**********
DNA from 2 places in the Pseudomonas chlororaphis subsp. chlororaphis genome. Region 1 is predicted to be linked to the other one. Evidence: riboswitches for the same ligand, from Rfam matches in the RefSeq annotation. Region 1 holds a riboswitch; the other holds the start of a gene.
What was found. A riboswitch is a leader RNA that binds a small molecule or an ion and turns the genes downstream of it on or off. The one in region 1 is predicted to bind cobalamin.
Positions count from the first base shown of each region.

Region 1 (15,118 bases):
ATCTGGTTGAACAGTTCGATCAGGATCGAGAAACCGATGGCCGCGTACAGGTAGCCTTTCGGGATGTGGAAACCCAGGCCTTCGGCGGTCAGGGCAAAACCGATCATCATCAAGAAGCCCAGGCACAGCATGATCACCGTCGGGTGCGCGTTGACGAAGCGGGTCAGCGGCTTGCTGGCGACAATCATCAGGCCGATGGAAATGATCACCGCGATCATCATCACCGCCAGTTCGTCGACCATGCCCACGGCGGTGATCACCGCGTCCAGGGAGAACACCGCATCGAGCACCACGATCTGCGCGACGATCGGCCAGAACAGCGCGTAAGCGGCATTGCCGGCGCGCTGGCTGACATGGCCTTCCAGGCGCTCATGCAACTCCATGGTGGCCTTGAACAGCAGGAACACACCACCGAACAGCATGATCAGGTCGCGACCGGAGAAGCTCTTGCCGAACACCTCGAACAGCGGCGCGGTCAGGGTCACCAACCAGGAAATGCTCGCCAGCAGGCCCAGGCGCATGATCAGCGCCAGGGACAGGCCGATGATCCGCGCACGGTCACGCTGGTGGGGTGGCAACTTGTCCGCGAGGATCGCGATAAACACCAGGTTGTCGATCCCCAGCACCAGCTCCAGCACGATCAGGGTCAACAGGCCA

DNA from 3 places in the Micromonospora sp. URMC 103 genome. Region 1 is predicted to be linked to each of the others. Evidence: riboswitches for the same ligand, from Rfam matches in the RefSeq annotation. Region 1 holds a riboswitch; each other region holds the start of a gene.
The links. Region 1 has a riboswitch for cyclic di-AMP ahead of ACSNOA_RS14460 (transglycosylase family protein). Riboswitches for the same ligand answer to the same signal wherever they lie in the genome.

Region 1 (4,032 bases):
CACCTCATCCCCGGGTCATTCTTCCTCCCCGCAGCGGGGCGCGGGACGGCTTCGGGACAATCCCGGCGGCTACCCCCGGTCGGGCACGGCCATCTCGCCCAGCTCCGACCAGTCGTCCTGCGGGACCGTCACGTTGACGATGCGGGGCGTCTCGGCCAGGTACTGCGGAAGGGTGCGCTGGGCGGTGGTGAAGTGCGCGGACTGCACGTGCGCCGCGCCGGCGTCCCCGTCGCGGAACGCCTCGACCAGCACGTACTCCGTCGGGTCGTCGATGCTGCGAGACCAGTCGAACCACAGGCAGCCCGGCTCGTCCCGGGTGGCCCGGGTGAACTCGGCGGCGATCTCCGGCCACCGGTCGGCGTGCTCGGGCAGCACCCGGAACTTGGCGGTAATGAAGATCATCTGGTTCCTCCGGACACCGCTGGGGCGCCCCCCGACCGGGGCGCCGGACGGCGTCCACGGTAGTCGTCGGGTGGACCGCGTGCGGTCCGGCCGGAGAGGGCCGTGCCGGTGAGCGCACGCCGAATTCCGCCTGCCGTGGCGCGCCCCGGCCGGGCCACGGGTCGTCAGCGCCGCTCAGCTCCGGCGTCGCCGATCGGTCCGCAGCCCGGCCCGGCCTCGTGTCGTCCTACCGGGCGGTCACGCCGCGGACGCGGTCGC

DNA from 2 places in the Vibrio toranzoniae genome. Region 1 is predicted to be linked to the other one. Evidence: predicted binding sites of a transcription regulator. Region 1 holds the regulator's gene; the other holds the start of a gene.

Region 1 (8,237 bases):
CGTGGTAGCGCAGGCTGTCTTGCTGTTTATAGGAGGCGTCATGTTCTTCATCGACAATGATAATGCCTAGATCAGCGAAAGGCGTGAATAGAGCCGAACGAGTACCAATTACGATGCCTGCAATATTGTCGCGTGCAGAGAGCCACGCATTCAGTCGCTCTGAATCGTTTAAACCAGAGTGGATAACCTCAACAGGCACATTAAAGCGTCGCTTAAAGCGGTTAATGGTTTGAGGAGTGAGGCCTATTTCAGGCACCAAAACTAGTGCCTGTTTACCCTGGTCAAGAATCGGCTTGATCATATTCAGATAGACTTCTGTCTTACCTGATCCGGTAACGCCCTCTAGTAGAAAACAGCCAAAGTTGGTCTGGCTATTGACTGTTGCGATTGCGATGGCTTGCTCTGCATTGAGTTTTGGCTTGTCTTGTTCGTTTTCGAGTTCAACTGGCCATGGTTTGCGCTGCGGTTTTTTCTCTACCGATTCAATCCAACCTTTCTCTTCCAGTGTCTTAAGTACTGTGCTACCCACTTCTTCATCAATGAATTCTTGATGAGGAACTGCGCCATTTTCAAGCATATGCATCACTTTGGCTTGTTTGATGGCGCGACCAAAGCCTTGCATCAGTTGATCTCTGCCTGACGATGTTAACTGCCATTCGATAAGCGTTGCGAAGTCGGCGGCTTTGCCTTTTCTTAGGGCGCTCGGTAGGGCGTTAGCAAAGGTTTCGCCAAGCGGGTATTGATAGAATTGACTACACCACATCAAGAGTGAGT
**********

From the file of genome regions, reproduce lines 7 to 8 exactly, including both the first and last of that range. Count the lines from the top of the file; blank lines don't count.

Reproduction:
The links. Region 1 has a riboswitch for cyclic di-AMP ahead of ACSNOA_RS14460 (transglycosylase family protein). Riboswitches for the same ligand answer to the same signal wherever they lie in the genome.

Region 1 (4,032 bases):